Caring for people with dementia is often associated with burden of care and may influence the quality of life of the next of kin. The aim of this study was to describe the characteristics of the next of kin to people with dementia attending farm-based day care service (FDC) and identify characteristics associated with burden of care and quality of life (QoL) of next of kin.
Participants and Methods:
Ninety-four dyads of people with dementia and their next of kin were included from 25 FDCs in Norway in this descriptive cross-sectional study. The Relative Stress Scale (RSS) and the QoL–Alzheimer’s Disease Scale (QoL-AD) were used as outcomes measures.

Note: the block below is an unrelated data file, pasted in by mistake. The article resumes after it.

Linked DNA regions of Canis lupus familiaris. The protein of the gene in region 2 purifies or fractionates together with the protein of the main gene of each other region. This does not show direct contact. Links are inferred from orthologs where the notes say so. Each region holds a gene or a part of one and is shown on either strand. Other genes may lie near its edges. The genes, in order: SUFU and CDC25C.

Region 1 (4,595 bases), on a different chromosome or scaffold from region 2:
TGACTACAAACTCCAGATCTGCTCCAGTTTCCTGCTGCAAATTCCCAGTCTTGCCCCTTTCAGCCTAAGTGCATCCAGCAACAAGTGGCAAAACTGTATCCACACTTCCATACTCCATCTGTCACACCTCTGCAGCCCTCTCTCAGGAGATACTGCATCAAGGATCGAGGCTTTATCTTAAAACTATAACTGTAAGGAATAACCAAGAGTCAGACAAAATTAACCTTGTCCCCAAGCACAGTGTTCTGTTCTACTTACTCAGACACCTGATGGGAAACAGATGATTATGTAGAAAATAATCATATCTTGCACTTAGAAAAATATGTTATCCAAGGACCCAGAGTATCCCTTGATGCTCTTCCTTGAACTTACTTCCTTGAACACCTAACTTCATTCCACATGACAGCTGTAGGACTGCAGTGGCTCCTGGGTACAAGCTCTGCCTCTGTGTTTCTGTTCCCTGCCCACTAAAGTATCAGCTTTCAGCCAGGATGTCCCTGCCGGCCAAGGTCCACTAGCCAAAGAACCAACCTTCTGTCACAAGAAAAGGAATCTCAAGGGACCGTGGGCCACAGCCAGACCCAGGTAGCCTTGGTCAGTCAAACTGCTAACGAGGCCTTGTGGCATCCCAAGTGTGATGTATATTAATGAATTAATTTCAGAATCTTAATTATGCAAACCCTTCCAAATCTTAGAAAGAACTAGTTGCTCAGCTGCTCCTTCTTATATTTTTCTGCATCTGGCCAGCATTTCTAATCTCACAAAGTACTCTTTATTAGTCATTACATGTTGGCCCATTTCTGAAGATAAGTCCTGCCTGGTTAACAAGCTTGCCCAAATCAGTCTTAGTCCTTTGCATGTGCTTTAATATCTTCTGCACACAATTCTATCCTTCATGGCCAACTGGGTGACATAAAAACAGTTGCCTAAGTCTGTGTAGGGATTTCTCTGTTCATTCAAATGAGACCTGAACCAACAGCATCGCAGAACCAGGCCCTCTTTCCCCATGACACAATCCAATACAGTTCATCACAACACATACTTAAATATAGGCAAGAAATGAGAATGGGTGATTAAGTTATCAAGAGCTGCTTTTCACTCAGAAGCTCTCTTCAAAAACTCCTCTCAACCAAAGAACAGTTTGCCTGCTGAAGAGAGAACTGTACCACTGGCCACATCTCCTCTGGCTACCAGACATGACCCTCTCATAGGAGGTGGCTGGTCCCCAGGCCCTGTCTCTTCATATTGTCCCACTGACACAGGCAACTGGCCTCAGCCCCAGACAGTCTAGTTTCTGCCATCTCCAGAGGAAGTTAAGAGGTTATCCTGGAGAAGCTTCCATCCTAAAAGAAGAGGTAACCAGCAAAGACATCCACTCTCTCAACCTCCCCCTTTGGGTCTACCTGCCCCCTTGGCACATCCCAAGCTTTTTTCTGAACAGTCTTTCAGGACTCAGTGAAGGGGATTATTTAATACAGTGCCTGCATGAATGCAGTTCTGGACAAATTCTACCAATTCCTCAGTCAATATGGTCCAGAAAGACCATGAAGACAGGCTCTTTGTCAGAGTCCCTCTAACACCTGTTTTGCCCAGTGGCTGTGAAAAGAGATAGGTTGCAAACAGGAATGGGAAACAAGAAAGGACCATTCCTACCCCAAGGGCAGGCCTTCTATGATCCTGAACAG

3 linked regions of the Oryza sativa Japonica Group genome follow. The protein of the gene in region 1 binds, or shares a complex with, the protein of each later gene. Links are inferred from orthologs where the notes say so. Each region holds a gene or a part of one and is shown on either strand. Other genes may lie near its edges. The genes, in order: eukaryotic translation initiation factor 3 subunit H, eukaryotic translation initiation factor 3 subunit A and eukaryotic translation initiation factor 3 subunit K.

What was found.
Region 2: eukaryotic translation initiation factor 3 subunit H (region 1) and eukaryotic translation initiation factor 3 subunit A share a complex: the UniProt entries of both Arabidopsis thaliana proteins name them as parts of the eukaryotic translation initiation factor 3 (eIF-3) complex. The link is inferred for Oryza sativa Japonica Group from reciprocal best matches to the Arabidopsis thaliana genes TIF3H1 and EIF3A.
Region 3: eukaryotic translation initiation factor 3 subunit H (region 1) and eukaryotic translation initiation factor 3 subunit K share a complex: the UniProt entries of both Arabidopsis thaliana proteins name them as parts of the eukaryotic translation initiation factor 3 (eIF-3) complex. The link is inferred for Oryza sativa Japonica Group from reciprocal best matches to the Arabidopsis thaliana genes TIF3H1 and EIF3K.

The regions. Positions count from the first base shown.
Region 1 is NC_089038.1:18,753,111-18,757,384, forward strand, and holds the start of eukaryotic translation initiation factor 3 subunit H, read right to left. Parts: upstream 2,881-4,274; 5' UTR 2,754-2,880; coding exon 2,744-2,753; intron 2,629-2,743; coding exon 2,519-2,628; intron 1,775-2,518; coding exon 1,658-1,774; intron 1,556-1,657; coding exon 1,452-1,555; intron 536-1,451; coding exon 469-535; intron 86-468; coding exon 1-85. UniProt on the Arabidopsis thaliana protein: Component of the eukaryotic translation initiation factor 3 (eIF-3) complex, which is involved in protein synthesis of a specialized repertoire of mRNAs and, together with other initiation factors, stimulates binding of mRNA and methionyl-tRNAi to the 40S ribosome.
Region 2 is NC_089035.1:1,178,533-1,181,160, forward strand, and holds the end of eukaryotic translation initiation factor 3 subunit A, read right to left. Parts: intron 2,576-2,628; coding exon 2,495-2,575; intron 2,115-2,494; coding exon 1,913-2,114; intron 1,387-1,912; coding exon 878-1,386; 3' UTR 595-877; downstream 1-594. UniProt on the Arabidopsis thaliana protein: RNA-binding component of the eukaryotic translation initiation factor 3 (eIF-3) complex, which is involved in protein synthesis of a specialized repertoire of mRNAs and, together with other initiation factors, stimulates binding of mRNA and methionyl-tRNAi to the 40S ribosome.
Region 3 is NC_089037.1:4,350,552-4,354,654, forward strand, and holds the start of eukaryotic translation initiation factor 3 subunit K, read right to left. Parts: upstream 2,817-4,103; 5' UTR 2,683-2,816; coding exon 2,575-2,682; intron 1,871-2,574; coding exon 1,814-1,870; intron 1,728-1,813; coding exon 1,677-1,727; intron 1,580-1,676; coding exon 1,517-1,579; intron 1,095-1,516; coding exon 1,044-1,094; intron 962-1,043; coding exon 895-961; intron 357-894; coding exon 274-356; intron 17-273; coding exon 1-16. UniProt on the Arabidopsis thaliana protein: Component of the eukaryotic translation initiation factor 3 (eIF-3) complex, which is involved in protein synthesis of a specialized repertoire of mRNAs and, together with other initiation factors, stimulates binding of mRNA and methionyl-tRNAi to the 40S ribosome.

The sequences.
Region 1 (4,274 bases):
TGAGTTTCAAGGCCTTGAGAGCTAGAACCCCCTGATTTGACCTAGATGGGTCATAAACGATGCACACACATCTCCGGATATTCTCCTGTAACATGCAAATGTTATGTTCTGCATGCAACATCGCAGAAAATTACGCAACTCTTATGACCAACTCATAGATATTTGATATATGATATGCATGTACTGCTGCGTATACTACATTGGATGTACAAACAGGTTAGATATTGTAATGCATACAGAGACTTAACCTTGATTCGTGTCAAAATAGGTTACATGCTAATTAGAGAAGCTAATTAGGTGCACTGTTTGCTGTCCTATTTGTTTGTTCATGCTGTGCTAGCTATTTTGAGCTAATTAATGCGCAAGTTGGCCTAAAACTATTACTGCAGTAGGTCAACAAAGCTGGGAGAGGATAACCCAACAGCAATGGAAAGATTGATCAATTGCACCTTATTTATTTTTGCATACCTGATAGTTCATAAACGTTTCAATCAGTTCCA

Results: The participants consisted of those who lived with a person with dementia (spouse/partner, 62%) and those who did not (children), with significant differences in age, education level, work employment, perceived social support, depression symptoms, burden of care, and QoL. In multiple regression models, RSS and QoL were associated with living with the person with dementia, anxiety symptoms and perceived social support. In addition, RSS was associated with neuropsychiatric symptoms (NPS) in the people with dementia.
Our findings underline the importance of obtaining knowledge about the next of kin’s burden of care and QoL, of people with dementia attending an FDC. This knowledge is essential for those responsible for providing the best possible services for the next of kin and for developing targeted interventions to support the next of kin.